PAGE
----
Autodesk Pushes AEC Modernization, Part 2: Generative Design and BIM28 Nov, 2020 By: Cadalyst Staff
Autodesk University 2020 announcements include improved Revit interoperability, the acquisition of a site-planning platform featuring generative design technology, and more.
Editor’s Note: See Part 1 of this article for information about Autodesk’s new Construction Cloud tools and the launch of Autodesk Tandem for digital twins.
Making Space for Generative Design
During Autodesk University (AU) 2020, Autodesk announced its acquisition of Norway-based Spacemaker, a developer of cloud-based, artificial intelligence (AI)-powered site-planning software. According to Spacemaker, its software is designed to help architects and urban designers generate, optimize, and iterate on design options, while factoring in elements such as terrain, wind, lighting, and traffic.
Spacemaker enables users to evaluate site-impacting factors such as noise (above) and wind (below). Image source: Autodesk.
“Put simply, Spacemaker’s technology is generative design for urban design that lets you analyze dozens of criteria and how they might play out in your design, all in real time and all in the cloud,” said Amy Bunszel, senior vice president of Autodesk’s AEC Design Solutions group.
Nicolas Mangon, Autodesk’s vice president of AEC business strategy and marketing, compared the latest acquisition to a much older one: “I was at Autodesk when we acquired Revit, and I remember the excitement about how Revit would change design forever — and it did! Spacemaker is the same,” he said. “It’s going to benefit all of you — architects, engineers, contractors, developers, and owners. Spacemaker’s data-driven approach is going to accelerate the AEC digital transformation. Spacemaker’s strength in AI and machine learning is an investment in our vision for the future of design.”
Improved Revit Interoperability and Other BIM Boosts
“BIM [building information modeling] is a process based on an intelligent 3D model and built on a cloud platform,” Mangon said. “It’s at the heart of digital transformation for AEC. BIM connects data and teams across design, construction, operations, and beyond.”
Autodesk President and CEO Andrew Anagnost also described BIM as a key part of Autodesk’s vision for a more tightly connected future for AEC: “BIM is more important today than ever, so we’re building on the functionality in our design tools, to make BIM creation more scalable and more automated. Not just in building design, but in infrastructure design too,” he said.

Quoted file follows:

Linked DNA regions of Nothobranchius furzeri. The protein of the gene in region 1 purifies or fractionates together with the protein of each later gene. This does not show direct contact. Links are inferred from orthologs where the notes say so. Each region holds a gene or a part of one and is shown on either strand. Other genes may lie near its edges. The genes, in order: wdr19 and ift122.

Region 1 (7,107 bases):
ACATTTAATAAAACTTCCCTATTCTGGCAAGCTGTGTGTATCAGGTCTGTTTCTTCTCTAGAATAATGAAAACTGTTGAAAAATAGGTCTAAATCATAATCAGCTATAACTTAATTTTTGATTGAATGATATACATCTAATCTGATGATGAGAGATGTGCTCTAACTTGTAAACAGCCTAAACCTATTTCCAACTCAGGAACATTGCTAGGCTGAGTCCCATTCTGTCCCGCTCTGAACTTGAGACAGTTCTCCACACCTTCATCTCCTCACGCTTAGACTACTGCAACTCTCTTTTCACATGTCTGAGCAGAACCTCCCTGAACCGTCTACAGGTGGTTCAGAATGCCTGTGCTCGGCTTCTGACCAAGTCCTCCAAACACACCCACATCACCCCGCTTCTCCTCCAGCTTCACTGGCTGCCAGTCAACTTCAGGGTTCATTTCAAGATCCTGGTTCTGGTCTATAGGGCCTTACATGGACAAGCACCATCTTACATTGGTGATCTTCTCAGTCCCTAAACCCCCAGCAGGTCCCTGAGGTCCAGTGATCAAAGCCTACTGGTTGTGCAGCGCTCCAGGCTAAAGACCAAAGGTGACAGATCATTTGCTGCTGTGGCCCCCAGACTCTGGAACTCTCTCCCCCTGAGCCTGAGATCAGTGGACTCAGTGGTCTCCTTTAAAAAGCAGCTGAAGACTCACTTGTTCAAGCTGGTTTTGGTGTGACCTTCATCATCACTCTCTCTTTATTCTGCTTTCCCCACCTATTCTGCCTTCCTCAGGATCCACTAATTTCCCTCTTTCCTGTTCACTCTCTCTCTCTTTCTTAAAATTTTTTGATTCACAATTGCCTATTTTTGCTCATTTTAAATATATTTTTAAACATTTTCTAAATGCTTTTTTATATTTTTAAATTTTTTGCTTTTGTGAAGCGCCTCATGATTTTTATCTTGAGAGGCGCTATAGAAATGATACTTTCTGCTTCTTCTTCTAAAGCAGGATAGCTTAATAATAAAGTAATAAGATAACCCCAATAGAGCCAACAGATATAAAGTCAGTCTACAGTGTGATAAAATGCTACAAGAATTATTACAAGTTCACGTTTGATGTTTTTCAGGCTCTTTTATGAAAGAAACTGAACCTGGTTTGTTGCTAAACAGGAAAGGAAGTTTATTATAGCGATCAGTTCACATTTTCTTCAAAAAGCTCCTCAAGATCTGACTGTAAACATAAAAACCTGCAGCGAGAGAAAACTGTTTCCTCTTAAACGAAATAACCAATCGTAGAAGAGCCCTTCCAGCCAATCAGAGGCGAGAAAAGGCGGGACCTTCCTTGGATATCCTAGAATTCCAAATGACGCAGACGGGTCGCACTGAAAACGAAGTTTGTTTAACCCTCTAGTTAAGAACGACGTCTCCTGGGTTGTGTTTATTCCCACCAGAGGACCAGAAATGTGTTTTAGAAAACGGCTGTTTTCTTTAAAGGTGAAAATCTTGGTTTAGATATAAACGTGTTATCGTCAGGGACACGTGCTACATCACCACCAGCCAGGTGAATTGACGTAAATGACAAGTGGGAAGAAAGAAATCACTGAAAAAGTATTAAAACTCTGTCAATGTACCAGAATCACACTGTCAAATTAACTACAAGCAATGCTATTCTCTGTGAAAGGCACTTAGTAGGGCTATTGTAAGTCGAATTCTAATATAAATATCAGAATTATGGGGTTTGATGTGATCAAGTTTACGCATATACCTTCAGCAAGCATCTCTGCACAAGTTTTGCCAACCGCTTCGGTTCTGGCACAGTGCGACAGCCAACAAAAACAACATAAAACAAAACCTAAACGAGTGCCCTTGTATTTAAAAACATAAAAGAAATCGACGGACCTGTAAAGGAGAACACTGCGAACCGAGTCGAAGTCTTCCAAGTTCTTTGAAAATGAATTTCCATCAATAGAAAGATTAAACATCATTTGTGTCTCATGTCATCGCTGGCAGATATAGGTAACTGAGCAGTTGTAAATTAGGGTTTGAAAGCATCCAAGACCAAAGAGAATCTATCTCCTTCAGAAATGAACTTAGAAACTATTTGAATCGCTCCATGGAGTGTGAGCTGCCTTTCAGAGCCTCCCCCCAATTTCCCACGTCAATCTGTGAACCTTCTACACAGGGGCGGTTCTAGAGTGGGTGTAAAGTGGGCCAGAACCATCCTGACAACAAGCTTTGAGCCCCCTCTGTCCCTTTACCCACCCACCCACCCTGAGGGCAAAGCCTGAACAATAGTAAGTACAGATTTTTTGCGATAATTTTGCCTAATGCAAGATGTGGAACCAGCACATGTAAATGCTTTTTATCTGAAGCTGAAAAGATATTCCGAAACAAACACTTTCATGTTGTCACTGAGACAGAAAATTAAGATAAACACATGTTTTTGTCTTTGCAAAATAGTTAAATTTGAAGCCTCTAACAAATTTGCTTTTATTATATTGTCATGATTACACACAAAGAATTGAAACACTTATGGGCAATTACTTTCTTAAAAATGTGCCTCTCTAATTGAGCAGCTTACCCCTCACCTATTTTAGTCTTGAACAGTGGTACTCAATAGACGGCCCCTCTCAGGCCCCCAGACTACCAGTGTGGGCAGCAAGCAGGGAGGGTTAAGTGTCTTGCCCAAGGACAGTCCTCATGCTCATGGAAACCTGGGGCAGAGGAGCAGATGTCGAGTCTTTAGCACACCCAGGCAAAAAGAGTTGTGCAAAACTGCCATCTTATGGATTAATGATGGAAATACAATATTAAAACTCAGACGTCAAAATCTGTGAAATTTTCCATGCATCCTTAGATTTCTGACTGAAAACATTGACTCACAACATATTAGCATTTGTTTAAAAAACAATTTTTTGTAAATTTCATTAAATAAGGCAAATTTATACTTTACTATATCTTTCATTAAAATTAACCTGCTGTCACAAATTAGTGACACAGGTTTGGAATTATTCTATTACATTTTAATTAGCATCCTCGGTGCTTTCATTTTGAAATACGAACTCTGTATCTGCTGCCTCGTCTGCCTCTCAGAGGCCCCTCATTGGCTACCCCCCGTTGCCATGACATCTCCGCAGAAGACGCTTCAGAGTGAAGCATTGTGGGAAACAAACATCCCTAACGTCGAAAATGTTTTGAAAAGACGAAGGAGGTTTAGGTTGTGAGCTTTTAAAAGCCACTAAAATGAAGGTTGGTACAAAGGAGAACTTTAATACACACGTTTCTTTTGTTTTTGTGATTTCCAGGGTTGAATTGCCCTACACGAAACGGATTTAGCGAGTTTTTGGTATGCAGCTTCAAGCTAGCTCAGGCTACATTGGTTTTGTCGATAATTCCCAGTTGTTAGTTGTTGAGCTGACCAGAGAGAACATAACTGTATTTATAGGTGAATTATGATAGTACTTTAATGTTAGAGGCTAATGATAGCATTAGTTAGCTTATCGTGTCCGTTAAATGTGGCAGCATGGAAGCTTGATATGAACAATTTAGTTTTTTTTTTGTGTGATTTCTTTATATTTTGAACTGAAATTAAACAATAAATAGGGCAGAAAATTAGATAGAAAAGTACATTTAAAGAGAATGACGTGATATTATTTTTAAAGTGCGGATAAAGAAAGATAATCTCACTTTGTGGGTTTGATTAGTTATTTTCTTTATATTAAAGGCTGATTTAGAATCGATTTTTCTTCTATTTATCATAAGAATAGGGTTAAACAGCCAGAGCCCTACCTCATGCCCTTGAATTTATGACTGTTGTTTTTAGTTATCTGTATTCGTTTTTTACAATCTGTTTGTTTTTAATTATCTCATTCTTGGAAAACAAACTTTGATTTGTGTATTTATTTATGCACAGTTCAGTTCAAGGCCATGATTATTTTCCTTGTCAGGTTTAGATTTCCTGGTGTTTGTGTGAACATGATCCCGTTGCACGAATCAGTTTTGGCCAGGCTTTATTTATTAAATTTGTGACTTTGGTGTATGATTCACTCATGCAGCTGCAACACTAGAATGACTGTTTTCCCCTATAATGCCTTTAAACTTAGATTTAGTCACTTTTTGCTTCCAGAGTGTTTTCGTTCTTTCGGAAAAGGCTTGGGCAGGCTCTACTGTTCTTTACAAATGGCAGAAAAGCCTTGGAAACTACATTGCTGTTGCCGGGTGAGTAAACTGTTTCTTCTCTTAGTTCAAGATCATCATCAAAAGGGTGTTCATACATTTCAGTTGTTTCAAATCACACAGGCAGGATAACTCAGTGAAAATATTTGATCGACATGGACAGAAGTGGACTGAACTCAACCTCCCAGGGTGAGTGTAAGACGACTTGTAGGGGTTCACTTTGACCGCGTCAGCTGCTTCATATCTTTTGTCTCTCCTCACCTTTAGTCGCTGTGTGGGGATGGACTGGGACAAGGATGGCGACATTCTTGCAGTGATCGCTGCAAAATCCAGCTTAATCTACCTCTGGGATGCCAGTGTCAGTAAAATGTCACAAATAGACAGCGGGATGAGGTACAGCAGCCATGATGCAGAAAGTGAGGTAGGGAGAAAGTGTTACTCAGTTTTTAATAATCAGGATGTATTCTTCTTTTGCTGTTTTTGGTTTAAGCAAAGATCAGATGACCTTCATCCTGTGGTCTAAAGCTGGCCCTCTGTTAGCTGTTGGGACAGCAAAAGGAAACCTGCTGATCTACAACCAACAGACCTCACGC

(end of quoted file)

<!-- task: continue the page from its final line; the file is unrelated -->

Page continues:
Schneider collaboration aims for broader BIM adoption. According to Autodesk, electrical engineers are lagging behind mechanical engineers in migrating to BIM. Autodesk’s partnership with energy management specialist Schneider Electric, which began five years ago, is fostering the creation of “a more comprehensive BIM offering for electrical designers, engineers, and contractors,” said Anagnost. “It’s going to radically improve your design process with generative design, and it’s going to empower you to deliver more sustainable projects,” he continued.
Schneider is building a new cloud-based service on Autodesk’s Forge cloud-based developer platform that will bolster Revit’s electrical design workflows. Thanks to machine learning and generative design technologies, the solution in development will have the capability to propose an optimal infrastructure network from existing building plans. Users will be able to address key design capabilities, including load distribution mapping, power balancing, equipment sizing, and single line diagramming, according to Autodesk.
Revving up Revit interoperability. “We’re committed to making your data more interoperable, accessible, and more open,” said Anagnost. “We’ve partnered with the Open Design Alliance [ODA] to make Revit IFC4-compliant. This will enable workflows with non-Autodesk tools. By January, BIM 360 Docs will support ISO 19650–compliant workflows, and Autodesk Docs will soon follow.”
Mangon noted that “interoperability is essential to you and the way you work. There are many disciplines on all of your projects, and you are using many different types of software. ... No matter what mix of tools your project team chooses to use, we are committed to ensuring that Autodesk software connects your data into the broad ecosystem of AEC software.”
In addition to investing in open data exchange by joining ODA, Mangon pointed out that “we continue our work with OpenBIM and buildingSMART, where we are original founders.”
More Cloud Capabilities for AEC Professionals
Construction Cloud wasn’t the only beneficiary of new cloud announcements (see Part 1). Autodesk also announced a “notable cloud update to support our customers in fully transitioning to digital, remote collaboration workflows while continuing to work in the design products they use most.” This update for design professionals includes:
The addition of cloud-enabled document management to the AEC Collection. Next year, AEC Collection subscribers will gain access to Autodesk Docs, which will enable users to share, manage, and review designs and models in the cloud in more than 50 formats. “This will enable cloud collaboration as the way you and your stakeholders work by default,” said Frank.
BIM 360 Design changed to Autodesk BIM Collaborate Pro. With this change, customers will retain access to existing cloud collaboration capabilities (Design Collaboration, Revit Cloud Worksharing, and Collaboration for Civil 3D and Plant 3D), and will gain access to model coordination and the Insights data analysis tool, and connections to the Autodesk Construction Cloud. Autodesk BIM Collaborate Pro launches next year.